As has been said many times over, this week was momentous for cancer and other widespread chronic diseases. Not only has it been recognized that cancer is a major problem within the U.S., but that burden extends beyond our borders. Such an epidemic warrants that the world responds collectively with research, resources, and results that can save lives at risk of being cut short by cancer and other NCDs.
So, what do we do now? How do we hold parties to the UN political declaration on NCDs accountable to their commitments and ensure progress towards those goals? Here are 3 key focus areas post-summit:
- Maintain pressure on the UN.
- Track action at national levels.
- Advocate for better health investments.
The summit and declaration represent only the end of the beginning for our global NCD agenda. There is still some unfinished business, outstanding issues that need to be resolved if we are to be ultimately successful in reducing the global burden of NCDs. The most pressing issue is the setting of indicators and a framework by which WHO can measure what’s being done and where countries are still falling short. In addition, the UN must follow through on its acknowledgement of NCDs as a broader development priority and integrate related programs across its various agencies and initiatives, not only under health. This also means inserting mention of NCDs in any follow-up to the millennium development goals. There are other questions from the declaration development process that have been left unanswered, such as a code of conduct for working across public and private sectors and how to increase resources for NCDs.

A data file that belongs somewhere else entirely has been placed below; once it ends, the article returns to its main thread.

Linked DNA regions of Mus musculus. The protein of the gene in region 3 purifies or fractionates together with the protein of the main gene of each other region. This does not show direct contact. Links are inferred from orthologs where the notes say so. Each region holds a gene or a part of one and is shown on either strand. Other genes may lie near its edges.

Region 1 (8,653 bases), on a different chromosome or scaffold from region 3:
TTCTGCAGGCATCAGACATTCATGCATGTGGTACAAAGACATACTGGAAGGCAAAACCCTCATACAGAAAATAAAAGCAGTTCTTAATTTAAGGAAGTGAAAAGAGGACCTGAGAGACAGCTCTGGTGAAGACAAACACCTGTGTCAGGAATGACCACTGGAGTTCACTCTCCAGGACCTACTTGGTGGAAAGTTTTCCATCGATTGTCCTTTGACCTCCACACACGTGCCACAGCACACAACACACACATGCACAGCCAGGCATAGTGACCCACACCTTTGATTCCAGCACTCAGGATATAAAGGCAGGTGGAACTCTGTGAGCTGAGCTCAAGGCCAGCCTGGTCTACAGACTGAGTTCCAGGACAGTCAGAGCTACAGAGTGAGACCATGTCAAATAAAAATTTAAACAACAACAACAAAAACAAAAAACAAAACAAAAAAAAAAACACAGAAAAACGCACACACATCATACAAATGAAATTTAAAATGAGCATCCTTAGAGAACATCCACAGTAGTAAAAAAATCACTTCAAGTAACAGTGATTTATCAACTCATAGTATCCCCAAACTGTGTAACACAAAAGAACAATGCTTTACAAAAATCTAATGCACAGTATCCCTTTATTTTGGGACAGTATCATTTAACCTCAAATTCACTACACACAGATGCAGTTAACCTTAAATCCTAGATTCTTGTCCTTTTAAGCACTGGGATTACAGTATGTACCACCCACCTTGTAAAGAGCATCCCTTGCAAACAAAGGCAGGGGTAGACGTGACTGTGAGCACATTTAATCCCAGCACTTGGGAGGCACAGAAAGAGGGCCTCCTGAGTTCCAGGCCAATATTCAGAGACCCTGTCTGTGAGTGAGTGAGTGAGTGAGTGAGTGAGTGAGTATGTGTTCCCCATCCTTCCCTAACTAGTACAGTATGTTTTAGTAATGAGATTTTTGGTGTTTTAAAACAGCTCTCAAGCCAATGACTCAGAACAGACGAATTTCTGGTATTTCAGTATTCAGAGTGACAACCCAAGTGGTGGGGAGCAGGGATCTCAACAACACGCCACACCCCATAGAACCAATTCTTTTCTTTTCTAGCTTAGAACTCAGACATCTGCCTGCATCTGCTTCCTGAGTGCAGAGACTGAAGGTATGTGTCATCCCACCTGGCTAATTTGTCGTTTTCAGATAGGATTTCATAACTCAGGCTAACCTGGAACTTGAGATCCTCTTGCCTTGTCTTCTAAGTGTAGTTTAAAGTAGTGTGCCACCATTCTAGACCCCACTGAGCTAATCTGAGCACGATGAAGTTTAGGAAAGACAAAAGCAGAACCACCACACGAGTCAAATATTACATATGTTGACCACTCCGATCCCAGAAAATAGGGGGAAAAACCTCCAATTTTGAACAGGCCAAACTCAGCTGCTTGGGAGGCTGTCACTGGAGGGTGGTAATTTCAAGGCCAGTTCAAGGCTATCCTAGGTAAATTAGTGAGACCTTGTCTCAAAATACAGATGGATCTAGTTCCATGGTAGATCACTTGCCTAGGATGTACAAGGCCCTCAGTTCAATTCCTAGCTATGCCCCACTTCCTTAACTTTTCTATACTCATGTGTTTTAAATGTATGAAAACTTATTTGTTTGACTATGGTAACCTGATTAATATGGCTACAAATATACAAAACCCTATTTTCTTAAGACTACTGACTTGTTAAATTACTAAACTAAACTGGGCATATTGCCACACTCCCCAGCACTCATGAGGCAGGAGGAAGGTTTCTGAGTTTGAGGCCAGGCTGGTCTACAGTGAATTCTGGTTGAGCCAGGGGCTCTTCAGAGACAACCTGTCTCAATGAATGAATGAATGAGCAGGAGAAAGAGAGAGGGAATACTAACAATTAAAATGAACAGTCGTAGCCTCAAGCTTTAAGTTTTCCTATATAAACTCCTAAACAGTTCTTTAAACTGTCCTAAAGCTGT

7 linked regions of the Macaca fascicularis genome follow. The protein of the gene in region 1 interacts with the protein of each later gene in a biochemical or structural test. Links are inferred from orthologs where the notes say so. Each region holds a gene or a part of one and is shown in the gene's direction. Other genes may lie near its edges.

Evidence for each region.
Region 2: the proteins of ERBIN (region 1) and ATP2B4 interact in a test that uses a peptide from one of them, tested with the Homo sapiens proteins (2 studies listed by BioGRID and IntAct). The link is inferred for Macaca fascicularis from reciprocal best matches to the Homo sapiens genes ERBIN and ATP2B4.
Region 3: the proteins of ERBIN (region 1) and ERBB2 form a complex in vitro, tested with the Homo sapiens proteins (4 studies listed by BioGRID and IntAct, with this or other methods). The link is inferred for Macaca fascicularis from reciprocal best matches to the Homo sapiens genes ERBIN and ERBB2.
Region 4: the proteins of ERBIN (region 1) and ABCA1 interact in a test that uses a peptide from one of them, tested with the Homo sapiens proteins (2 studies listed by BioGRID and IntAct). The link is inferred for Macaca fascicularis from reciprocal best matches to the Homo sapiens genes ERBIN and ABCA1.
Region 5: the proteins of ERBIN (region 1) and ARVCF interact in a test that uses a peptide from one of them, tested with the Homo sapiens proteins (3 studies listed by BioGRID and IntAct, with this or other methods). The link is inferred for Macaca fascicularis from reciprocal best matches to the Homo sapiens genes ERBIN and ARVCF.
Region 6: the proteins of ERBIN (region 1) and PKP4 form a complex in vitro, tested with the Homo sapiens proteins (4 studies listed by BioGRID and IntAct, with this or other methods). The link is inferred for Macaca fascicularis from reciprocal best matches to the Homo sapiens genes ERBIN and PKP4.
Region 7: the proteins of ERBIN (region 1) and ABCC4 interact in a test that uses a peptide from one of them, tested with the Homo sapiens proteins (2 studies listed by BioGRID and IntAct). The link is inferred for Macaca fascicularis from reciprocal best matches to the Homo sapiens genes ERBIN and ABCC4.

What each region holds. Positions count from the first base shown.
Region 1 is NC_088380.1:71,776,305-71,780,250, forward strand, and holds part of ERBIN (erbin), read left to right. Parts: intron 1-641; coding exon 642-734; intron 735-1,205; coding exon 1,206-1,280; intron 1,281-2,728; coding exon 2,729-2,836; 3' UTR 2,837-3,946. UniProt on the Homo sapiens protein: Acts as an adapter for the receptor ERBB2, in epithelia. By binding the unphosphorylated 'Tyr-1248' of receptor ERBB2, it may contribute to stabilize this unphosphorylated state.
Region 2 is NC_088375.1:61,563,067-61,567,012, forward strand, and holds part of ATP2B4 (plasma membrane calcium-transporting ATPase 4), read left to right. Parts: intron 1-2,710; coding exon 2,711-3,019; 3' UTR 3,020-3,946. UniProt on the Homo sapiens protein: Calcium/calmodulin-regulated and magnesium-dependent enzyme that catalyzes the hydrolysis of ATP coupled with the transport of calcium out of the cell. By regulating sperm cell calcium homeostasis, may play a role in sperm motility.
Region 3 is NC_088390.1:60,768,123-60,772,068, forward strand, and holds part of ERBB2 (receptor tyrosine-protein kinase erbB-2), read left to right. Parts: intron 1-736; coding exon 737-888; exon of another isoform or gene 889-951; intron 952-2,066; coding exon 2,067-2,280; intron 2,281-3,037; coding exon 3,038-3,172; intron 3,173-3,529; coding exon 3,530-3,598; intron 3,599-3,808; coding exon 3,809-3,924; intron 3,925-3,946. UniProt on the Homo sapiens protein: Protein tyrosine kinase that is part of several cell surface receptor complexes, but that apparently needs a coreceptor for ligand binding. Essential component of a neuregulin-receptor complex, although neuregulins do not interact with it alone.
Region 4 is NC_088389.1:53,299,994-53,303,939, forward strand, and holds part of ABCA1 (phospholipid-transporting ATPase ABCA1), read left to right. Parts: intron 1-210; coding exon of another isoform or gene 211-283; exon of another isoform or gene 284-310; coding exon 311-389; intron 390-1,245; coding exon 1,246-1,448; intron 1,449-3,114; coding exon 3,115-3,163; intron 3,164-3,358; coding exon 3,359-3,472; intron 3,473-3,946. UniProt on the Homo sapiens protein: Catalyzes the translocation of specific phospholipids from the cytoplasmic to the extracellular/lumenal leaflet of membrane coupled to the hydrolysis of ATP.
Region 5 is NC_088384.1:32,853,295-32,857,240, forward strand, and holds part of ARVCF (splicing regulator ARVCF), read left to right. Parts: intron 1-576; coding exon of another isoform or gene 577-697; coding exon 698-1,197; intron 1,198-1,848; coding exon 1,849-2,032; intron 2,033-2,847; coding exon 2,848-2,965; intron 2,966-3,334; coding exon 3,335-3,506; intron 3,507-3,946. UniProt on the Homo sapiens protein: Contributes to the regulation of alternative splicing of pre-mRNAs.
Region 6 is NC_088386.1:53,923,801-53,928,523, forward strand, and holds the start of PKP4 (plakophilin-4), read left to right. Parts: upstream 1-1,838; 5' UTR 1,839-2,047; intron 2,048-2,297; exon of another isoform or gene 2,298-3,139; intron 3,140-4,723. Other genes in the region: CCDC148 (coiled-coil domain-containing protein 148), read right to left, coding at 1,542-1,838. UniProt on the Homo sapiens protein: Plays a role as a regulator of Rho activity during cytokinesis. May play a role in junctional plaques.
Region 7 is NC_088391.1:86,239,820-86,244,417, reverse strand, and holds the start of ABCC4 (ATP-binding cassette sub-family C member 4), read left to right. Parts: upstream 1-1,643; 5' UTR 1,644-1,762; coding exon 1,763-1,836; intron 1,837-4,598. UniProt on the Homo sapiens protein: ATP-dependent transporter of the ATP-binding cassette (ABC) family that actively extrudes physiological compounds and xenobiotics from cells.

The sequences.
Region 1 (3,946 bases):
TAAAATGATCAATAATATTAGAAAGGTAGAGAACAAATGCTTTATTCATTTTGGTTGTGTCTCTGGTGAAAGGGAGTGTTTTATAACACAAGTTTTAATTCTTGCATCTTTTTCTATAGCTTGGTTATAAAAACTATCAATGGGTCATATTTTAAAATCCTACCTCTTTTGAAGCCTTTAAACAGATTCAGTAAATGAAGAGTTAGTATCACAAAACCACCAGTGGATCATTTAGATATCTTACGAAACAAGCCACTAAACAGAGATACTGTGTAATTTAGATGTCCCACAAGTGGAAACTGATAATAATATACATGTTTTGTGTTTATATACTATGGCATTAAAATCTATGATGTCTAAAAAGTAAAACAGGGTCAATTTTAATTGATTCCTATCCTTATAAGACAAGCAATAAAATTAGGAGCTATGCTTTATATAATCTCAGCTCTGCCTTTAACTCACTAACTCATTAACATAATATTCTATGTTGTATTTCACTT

Until member states reconvene to discuss NCDs in Geneva, New York, or elsewhere, there is something they can do to start addressing the burden now. A number of government representatives this week made public their commitment to fighting NCDs within their countries, and it is up to civil society to make sure those words are translated into meaningful action. Furthermore, the lack of specific targets notwithstanding, there is an overall commitment within the document that all countries develop national NCD plans before 2014, something the US strongly supports. The global grassroots movement that mobilized around the summit was impressive and effective, communicating both the problem and opportunity in a way that spurred responses at the highest level of government. We must remind those leaders that we are still watching and waiting anxiously for them to implement relevant, evidence-based policies and programs. Simple solutions exist today and heads of state have a responsibility to close the gap between what they now know will help their citizens and what they do so that help reaches them.
The question remains, after countries have done what they can with what they have, how can they do more? This is not only a question of funds for NCDs. We also need to outline sources of technical assistance and leadership to support the fight against NCDs globally. Since 2010, LIVESTRONG has been encouraging the US government to think differently about global health policy in a way that strengthens health systems to more effectively prevent and treat cancer and other chronic diseases. We plan to continue that work at bilateral and multilateral levels, leveraging key stakeholders and initiatives. While we understand that governments are facing difficult choices in a tough economic environment, we must continue discussions on how we integrate emerging priorities such as NCDs into the implementation of existing global health programs. Inherent in the global NCD movement is the opportunity to end business as usual and fundamentally change the way we approach global health in a way that is focused on patients and investment returns. The cost of inaction later is far greater than any price we pay today.
The path forward will undoubtedly be riddled with barriers and pitfalls, but we must not lose the momentum we have created leading up to this watershed moment. In addition to celebrating all we have achieved, let’s commit to working collaboratively on what is yet to be accomplished. LIVESTRONG.